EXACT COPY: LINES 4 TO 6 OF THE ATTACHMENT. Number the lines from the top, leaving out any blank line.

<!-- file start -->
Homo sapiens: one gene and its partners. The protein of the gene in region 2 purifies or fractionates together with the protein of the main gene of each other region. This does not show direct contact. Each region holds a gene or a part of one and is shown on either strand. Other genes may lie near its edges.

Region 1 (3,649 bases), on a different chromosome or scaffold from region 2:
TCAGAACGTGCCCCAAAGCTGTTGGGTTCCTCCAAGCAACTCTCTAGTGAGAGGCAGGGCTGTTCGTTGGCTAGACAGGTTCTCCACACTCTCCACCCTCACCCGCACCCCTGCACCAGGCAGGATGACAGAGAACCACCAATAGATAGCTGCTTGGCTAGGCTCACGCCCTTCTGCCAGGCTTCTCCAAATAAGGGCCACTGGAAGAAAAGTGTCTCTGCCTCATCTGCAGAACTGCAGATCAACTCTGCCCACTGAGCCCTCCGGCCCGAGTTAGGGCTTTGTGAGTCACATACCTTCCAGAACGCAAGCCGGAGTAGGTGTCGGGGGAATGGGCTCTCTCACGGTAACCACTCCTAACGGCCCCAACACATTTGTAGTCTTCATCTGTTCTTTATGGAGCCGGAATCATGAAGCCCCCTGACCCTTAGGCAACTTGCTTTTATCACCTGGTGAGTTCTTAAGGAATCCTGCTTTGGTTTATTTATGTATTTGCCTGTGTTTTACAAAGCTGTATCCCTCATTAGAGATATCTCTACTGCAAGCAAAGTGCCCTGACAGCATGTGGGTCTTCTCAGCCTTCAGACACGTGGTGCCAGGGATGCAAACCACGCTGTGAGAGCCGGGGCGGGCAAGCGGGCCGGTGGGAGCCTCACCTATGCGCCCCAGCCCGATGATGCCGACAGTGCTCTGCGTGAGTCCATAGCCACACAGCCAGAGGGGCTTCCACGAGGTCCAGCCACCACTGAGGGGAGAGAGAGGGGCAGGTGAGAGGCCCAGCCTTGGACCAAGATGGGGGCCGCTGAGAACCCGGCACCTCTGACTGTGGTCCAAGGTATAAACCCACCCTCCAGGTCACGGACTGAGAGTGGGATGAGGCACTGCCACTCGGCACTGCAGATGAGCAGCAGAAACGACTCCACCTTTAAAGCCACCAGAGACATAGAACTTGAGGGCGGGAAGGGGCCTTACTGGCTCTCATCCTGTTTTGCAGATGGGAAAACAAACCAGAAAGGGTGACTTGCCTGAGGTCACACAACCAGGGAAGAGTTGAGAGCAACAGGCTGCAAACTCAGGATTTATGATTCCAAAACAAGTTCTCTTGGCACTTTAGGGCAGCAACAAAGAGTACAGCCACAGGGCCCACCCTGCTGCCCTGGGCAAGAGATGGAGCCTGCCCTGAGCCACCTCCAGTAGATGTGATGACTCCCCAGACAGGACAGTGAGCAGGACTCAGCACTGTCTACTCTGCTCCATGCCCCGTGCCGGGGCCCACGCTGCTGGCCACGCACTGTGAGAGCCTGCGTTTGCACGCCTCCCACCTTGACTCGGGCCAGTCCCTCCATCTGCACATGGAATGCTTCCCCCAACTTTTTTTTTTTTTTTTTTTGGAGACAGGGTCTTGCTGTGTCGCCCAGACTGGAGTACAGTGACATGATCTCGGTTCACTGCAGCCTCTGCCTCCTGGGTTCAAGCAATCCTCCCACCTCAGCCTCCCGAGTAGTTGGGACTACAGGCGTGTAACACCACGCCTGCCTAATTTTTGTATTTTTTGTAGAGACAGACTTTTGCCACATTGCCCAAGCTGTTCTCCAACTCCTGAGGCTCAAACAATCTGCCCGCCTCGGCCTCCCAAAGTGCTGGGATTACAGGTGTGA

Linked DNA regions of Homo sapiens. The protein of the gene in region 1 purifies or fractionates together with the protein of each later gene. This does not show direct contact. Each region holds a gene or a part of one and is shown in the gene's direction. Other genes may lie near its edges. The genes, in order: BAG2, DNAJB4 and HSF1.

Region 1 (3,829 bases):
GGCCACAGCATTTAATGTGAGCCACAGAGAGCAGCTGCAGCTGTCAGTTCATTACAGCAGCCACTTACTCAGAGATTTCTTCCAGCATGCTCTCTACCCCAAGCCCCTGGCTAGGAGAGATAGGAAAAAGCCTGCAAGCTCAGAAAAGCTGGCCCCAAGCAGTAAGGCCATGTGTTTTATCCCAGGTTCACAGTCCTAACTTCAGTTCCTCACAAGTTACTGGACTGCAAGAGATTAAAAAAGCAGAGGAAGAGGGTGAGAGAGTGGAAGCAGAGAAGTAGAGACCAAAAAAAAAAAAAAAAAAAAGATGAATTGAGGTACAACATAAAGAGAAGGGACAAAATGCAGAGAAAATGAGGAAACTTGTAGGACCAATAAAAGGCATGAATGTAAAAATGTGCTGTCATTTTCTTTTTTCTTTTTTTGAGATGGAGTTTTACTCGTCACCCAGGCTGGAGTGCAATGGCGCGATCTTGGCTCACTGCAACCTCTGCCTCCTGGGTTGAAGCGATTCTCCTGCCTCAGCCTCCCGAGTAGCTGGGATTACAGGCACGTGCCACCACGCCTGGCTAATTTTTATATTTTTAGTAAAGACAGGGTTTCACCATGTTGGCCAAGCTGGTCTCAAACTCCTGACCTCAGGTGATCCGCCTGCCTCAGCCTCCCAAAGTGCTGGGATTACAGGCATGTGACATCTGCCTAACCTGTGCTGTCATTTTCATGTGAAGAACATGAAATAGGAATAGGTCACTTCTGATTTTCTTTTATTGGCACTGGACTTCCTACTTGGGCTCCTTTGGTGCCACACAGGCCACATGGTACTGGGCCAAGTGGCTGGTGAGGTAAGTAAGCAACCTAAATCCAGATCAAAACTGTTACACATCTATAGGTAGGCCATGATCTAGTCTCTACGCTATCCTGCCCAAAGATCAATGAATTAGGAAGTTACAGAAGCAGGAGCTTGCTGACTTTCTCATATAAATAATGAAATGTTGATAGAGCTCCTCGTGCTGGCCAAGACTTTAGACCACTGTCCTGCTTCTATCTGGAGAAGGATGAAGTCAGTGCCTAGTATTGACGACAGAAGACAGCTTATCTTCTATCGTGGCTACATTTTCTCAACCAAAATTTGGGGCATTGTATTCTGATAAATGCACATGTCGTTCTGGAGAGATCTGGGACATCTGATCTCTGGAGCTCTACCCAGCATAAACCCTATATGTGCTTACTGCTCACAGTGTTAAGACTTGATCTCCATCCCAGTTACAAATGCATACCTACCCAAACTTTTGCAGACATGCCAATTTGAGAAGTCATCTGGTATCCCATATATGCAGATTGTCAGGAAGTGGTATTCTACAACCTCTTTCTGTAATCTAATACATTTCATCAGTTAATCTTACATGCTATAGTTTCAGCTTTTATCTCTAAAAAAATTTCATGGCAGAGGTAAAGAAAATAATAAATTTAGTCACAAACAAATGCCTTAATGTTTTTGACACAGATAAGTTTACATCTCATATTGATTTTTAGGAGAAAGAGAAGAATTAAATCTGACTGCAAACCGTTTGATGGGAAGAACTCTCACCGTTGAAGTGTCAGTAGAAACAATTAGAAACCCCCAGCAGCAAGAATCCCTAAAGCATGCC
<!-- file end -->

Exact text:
Linked DNA regions of Homo sapiens. The protein of the gene in region 1 purifies or fractionates together with the protein of each later gene. This does not show direct contact. Each region holds a gene or a part of one and is shown in the gene's direction. Other genes may lie near its edges. The genes, in order: BAG2, DNAJB4 and HSF1.

Region 1 (3,829 bases):
GGCCACAGCATTTAATGTGAGCCACAGAGAGCAGCTGCAGCTGTCAGTTCATTACAGCAGCCACTTACTCAGAGATTTCTTCCAGCATGCTCTCTACCCCAAGCCCCTGGCTAGGAGAGATAGGAAAAAGCCTGCAAGCTCAGAAAAGCTGGCCCCAAGCAGTAAGGCCATGTGTTTTATCCCAGGTTCACAGTCCTAACTTCAGTTCCTCACAAGTTACTGGACTGCAAGAGATTAAAAAAGCAGAGGAAGAGGGTGAGAGAGTGGAAGCAGAGAAGTAGAGACCAAAAAAAAAAAAAAAAAAAAGATGAATTGAGGTACAACATAAAGAGAAGGGACAAAATGCAGAGAAAATGAGGAAACTTGTAGGACCAATAAAAGGCATGAATGTAAAAATGTGCTGTCATTTTCTTTTTTCTTTTTTTGAGATGGAGTTTTACTCGTCACCCAGGCTGGAGTGCAATGGCGCGATCTTGGCTCACTGCAACCTCTGCCTCCTGGGTTGAAGCGATTCTCCTGCCTCAGCCTCCCGAGTAGCTGGGATTACAGGCACGTGCCACCACGCCTGGCTAATTTTTATATTTTTAGTAAAGACAGGGTTTCACCATGTTGGCCAAGCTGGTCTCAAACTCCTGACCTCAGGTGATCCGCCTGCCTCAGCCTCCCAAAGTGCTGGGATTACAGGCATGTGACATCTGCCTAACCTGTGCTGTCATTTTCATGTGAAGAACATGAAATAGGAATAGGTCACTTCTGATTTTCTTTTATTGGCACTGGACTTCCTACTTGGGCTCCTTTGGTGCCACACAGGCCACATGGTACTGGGCCAAGTGGCTGGTGAGGTAAGTAAGCAACCTAAATCCAGATCAAAACTGTTACACATCTATAGGTAGGCCATGATCTAGTCTCTACGCTATCCTGCCCAAAGATCAATGAATTAGGAAGTTACAGAAGCAGGAGCTTGCTGACTTTCTCATATAAATAATGAAATGTTGATAGAGCTCCTCGTGCTGGCCAAGACTTTAGACCACTGTCCTGCTTCTATCTGGAGAAGGATGAAGTCAGTGCCTAGTATTGACGACAGAAGACAGCTTATCTTCTATCGTGGCTACATTTTCTCAACCAAAATTTGGGGCATTGTATTCTGATAAATGCACATGTCGTTCTGGAGAGATCTGGGACATCTGATCTCTGGAGCTCTACCCAGCATAAACCCTATATGTGCTTACTGCTCACAGTGTTAAGACTTGATCTCCATCCCAGTTACAAATGCATACCTACCCAAACTTTTGCAGACATGCCAATTTGAGAAGTCATCTGGTATCCCATATATGCAGATTGTCAGGAAGTGGTATTCTACAACCTCTTTCTGTAATCTAATACATTTCATCAGTTAATCTTACATGCTATAGTTTCAGCTTTTATCTCTAAAAAAATTTCATGGCAGAGGTAAAGAAAATAATAAATTTAGTCACAAACAAATGCCTTAATGTTTTTGACACAGATAAGTTTACATCTCATATTGATTTTTAGGAGAAAGAGAAGAATTAAATCTGACTGCAAACCGTTTGATGGGAAGAACTCTCACCGTTGAAGTGTCAGTAGAAACAATTAGAAACCCCCAGCAGCAAGAATCCCTAAAGCATGCC